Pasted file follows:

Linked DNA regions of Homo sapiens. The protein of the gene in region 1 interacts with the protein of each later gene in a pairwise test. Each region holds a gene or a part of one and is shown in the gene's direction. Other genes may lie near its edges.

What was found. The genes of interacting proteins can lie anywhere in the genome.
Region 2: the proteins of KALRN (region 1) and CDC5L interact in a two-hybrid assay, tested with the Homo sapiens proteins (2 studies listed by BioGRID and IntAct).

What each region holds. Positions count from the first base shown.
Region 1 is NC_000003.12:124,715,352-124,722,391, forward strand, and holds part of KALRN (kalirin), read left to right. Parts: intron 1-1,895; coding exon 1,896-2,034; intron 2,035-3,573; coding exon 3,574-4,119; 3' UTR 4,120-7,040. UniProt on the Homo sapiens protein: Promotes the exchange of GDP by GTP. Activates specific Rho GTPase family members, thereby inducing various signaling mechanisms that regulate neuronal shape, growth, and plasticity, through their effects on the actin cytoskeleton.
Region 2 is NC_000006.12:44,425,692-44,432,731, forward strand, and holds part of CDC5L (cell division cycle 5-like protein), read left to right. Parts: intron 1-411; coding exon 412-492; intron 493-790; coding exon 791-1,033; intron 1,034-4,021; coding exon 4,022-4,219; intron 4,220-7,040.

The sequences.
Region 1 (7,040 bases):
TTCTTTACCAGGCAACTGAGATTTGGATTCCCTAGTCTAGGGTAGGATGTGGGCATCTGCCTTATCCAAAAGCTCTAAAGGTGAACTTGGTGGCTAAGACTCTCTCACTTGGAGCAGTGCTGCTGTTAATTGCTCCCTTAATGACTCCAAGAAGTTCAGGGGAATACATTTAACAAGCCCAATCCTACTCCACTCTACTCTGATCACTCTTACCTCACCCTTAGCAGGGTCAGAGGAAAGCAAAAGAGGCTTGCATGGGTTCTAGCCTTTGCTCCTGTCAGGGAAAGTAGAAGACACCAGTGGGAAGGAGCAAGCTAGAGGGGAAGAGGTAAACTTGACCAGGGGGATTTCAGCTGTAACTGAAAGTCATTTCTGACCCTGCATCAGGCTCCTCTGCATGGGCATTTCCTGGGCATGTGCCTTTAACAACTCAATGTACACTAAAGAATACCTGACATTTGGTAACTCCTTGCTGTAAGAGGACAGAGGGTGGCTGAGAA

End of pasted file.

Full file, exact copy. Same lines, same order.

Linked DNA regions of Homo sapiens. The protein of the gene in region 1 interacts with the protein of each later gene in a pairwise test. Each region holds a gene or a part of one and is shown in the gene's direction. Other genes may lie near its edges.

What was found. The genes of interacting proteins can lie anywhere in the genome.
Region 2: the proteins of KALRN (region 1) and CDC5L interact in a two-hybrid assay, tested with the Homo sapiens proteins (2 studies listed by BioGRID and IntAct).

What each region holds. Positions count from the first base shown.
Region 1 is NC_000003.12:124,715,352-124,722,391, forward strand, and holds part of KALRN (kalirin), read left to right. Parts: intron 1-1,895; coding exon 1,896-2,034; intron 2,035-3,573; coding exon 3,574-4,119; 3' UTR 4,120-7,040. UniProt on the Homo sapiens protein: Promotes the exchange of GDP by GTP. Activates specific Rho GTPase family members, thereby inducing various signaling mechanisms that regulate neuronal shape, growth, and plasticity, through their effects on the actin cytoskeleton.
Region 2 is NC_000006.12:44,425,692-44,432,731, forward strand, and holds part of CDC5L (cell division cycle 5-like protein), read left to right. Parts: intron 1-411; coding exon 412-492; intron 493-790; coding exon 791-1,033; intron 1,034-4,021; coding exon 4,022-4,219; intron 4,220-7,040.

The sequences.
Region 1 (7,040 bases):
TTCTTTACCAGGCAACTGAGATTTGGATTCCCTAGTCTAGGGTAGGATGTGGGCATCTGCCTTATCCAAAAGCTCTAAAGGTGAACTTGGTGGCTAAGACTCTCTCACTTGGAGCAGTGCTGCTGTTAATTGCTCCCTTAATGACTCCAAGAAGTTCAGGGGAATACATTTAACAAGCCCAATCCTACTCCACTCTACTCTGATCACTCTTACCTCACCCTTAGCAGGGTCAGAGGAAAGCAAAAGAGGCTTGCATGGGTTCTAGCCTTTGCTCCTGTCAGGGAAAGTAGAAGACACCAGTGGGAAGGAGCAAGCTAGAGGGGAAGAGGTAAACTTGACCAGGGGGATTTCAGCTGTAACTGAAAGTCATTTCTGACCCTGCATCAGGCTCCTCTGCATGGGCATTTCCTGGGCATGTGCCTTTAACAACTCAATGTACACTAAAGAATACCTGACATTTGGTAACTCCTTGCTGTAAGAGGACAGAGGGTGGCTGAGAA